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What bacteria and fungi live in our mouths?

11 January 2018

A warm, moist environment is perfect for the bacteria and fungi. The bacterial flora within our mouths is very rich, but as long as it remains within the physiological balance, it won’t pose any danger to our life or health. What happens when this perfect state gets disrupted though?

What happens when the bacterial flora’s balance gets disrupted?

Even if, in case of a healthy body, the bacteria living in the mouth don’t cause any trouble, even a small disruption is enough to change everything. These bacteria can then infect your body. The situation when new microorganisms appear in your mouth even if they shouldn’t be there is also possible.

The most common complications of disrupted balance of the bacterial flora are tinea, cavities and other periodontal diseases.

Cavities – causes

One of the most common consequences of disrupting the balance of bacterial flora within our mouth is the forming of cavities. These are mostly caused by the Streptococcus gordonii, Lactobacillus rhamnosus and Streptococcus mutans bacteria.

The disruption of balance of the bacteria living in our mouth, leading to the cavities, is usually an effect of a bad oral hygiene. If you’re consuming lots of carbohydrates and sometimes even don’t brush your teeth properly, you might lead to the cavities forming on your teeth. It’s caused by the processing of carbohydrates within our mouth, leading to the bacteria secreting acids which weaken our enamel. The pH level is reduced, allowing the bacteria to attack our teeth, forming the dental plaque on their surface. This leads to cavities.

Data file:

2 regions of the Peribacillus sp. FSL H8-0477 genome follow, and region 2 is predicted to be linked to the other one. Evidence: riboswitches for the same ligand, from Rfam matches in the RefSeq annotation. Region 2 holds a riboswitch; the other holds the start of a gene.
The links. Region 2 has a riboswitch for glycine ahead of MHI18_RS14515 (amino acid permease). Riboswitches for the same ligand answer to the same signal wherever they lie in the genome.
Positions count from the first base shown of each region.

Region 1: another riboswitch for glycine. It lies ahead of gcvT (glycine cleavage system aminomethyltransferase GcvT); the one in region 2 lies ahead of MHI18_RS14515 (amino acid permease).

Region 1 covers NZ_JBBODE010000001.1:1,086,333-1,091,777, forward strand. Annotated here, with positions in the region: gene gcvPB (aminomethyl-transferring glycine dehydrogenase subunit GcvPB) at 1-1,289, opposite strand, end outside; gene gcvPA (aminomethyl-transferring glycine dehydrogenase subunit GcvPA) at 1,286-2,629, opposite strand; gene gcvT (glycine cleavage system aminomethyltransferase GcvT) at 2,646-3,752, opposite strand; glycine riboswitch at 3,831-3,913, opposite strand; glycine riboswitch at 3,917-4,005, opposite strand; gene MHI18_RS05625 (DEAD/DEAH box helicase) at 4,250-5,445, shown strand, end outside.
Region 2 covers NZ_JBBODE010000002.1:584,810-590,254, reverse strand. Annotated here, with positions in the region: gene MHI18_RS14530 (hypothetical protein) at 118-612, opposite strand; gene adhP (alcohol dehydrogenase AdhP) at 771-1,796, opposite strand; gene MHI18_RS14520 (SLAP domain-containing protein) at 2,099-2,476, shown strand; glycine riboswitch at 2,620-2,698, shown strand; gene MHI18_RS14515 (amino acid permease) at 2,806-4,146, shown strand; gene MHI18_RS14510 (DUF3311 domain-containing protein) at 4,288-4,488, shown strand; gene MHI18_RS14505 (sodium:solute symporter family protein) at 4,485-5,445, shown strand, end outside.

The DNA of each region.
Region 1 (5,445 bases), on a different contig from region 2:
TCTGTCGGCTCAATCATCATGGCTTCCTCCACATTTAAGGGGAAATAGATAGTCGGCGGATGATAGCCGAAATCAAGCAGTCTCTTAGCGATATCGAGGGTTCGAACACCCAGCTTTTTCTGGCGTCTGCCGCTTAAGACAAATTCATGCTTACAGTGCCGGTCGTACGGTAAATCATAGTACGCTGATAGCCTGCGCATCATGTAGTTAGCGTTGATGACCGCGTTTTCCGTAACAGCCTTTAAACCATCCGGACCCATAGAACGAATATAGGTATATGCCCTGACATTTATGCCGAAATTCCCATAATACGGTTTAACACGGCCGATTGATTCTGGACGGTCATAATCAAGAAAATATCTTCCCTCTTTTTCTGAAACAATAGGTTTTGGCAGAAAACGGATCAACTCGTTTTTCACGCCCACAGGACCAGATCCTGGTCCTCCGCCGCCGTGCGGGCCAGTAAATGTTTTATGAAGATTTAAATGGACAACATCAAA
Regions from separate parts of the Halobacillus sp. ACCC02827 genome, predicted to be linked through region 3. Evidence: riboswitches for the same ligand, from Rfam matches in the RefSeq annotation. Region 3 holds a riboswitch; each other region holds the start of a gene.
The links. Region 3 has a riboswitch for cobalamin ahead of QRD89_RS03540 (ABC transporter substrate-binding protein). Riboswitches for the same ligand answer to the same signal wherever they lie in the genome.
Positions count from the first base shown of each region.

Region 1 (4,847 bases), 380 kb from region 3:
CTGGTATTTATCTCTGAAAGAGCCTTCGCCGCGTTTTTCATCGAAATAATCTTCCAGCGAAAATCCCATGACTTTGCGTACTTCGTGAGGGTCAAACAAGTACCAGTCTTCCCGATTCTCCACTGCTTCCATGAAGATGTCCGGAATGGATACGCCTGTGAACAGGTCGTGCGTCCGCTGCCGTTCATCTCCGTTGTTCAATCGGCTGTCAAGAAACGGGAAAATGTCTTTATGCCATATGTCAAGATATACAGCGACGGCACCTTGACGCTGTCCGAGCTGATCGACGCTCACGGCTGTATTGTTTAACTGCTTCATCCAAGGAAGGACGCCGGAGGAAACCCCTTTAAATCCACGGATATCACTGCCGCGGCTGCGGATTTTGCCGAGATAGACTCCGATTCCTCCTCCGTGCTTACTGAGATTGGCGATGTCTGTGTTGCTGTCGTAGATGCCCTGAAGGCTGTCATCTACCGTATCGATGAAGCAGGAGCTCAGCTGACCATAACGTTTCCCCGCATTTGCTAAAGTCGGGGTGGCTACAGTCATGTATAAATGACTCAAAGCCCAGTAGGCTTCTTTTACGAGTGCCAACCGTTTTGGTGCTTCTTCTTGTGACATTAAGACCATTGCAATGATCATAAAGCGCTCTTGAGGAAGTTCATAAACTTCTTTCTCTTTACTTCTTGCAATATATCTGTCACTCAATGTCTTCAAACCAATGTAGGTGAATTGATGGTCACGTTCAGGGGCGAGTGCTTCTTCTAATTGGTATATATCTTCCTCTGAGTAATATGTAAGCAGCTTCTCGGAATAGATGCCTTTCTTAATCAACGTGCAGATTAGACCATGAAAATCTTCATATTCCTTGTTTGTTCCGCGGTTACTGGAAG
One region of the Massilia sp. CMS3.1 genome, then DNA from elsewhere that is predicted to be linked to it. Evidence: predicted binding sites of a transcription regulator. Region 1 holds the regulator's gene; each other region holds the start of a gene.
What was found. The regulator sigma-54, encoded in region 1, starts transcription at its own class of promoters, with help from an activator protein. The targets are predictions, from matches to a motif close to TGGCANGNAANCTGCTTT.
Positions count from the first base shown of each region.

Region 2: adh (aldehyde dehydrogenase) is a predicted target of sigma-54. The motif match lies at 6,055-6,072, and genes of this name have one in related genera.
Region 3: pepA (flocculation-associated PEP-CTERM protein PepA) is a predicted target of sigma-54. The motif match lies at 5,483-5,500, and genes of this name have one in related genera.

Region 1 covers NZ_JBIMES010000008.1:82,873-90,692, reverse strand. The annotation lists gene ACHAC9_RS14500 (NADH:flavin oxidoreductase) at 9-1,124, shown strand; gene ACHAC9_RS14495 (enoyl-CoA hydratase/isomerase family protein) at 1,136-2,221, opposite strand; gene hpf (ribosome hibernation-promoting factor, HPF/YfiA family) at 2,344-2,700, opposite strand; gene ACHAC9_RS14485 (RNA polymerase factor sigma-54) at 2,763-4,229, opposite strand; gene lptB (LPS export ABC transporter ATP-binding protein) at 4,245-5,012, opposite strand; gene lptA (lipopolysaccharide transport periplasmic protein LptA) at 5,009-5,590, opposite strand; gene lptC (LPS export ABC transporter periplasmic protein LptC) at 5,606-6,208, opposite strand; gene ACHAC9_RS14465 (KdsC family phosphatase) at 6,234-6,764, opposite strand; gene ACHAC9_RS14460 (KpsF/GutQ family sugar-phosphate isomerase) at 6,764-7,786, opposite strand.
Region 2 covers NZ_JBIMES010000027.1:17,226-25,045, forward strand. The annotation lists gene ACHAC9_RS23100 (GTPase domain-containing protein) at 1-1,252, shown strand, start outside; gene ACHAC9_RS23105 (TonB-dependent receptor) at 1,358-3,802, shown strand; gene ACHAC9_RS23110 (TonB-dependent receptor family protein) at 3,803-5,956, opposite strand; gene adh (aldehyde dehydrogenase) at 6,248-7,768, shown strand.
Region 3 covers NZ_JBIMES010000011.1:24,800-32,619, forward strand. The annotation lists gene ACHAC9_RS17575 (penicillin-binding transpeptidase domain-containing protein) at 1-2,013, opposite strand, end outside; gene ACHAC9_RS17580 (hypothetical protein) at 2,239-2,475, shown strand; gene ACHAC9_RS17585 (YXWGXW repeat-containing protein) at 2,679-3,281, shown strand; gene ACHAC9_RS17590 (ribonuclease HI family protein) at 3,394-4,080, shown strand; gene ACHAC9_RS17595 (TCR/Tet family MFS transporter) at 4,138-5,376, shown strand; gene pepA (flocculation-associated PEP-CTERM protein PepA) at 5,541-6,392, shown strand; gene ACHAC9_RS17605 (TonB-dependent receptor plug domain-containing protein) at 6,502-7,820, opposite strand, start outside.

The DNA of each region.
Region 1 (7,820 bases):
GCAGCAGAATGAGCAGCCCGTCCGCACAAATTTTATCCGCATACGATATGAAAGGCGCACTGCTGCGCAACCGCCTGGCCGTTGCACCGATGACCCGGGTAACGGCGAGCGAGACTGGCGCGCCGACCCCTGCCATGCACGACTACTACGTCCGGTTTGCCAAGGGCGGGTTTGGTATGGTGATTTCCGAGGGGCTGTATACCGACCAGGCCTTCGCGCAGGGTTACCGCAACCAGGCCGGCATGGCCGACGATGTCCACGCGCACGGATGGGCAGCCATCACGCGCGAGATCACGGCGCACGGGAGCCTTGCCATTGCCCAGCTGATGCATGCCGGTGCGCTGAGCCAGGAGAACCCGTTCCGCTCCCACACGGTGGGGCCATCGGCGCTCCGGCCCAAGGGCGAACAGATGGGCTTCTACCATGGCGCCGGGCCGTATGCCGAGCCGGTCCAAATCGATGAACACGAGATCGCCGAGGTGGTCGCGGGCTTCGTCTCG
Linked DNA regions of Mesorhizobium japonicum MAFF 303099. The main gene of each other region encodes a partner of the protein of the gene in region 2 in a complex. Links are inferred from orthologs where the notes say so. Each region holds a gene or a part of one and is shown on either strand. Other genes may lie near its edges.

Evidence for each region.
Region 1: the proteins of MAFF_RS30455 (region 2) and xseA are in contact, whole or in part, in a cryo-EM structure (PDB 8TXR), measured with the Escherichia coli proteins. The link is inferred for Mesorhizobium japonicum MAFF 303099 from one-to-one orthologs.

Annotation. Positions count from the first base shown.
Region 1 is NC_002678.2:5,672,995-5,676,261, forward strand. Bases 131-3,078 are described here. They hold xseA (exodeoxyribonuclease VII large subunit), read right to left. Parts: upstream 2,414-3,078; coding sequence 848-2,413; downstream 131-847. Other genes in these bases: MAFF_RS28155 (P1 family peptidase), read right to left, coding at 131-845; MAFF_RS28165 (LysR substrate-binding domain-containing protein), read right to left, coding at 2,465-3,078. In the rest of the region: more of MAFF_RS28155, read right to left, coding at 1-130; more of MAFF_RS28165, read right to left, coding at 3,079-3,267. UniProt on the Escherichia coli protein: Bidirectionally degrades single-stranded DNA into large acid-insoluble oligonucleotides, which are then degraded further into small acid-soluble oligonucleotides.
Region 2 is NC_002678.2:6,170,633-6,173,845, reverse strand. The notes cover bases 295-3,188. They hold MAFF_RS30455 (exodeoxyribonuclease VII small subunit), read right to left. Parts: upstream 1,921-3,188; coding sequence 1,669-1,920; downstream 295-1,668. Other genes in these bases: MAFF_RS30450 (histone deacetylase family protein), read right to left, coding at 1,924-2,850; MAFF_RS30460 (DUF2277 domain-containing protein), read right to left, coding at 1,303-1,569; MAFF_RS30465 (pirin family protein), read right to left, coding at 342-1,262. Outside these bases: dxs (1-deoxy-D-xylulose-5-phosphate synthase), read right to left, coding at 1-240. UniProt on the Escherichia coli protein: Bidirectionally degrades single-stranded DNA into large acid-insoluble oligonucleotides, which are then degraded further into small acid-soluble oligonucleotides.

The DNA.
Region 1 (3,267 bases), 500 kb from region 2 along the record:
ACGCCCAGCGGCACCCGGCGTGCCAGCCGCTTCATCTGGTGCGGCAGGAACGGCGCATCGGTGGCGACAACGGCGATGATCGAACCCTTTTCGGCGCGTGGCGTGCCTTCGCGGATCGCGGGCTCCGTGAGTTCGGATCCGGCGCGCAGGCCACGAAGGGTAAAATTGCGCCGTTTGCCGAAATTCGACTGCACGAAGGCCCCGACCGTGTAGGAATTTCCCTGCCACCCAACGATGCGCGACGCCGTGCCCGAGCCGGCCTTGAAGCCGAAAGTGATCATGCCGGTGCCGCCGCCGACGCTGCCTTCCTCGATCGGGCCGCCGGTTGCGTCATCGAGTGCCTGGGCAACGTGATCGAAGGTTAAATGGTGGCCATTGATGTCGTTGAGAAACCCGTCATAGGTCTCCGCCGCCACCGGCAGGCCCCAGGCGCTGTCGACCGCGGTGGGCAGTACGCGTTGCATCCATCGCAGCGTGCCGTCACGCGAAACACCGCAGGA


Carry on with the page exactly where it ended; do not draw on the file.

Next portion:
Oral candidiasis

There are many fungi living in our mouth. Just like in case of bacteria, as long as as the balance of the flora within our mouth isn’t disrupted, their presence won’t be harmful to us. The yeasts might multiply dangerously fast though, leading to the development of candidiasis. This illness manifests by, for example, aphthae appearing on our mucous membranes. Candidiasis is very difficult to treat, that’s why it’s better to prevent it.

Halitosis

The bacteria living in our mouths might lead to having a bad breath. The microorganisms feeding on saliva and epithelial cells secrete the smelly volatile sulfur compounds while processing matter. Because of that, you’ll end up having a bad breath, which doesn’t go away even after brushing your teeth.

If you’re having problems with a bad breath, invest in toothpastes containing thymol, eucalyptus oil, zinc ions and mint extract.

These are the most common diseases caused by disrupted balance of bacterial flora within our mouth. We shouldn’t ignore them! In order to avoid them, remember to clean your mouth from various miccorganisms every day.

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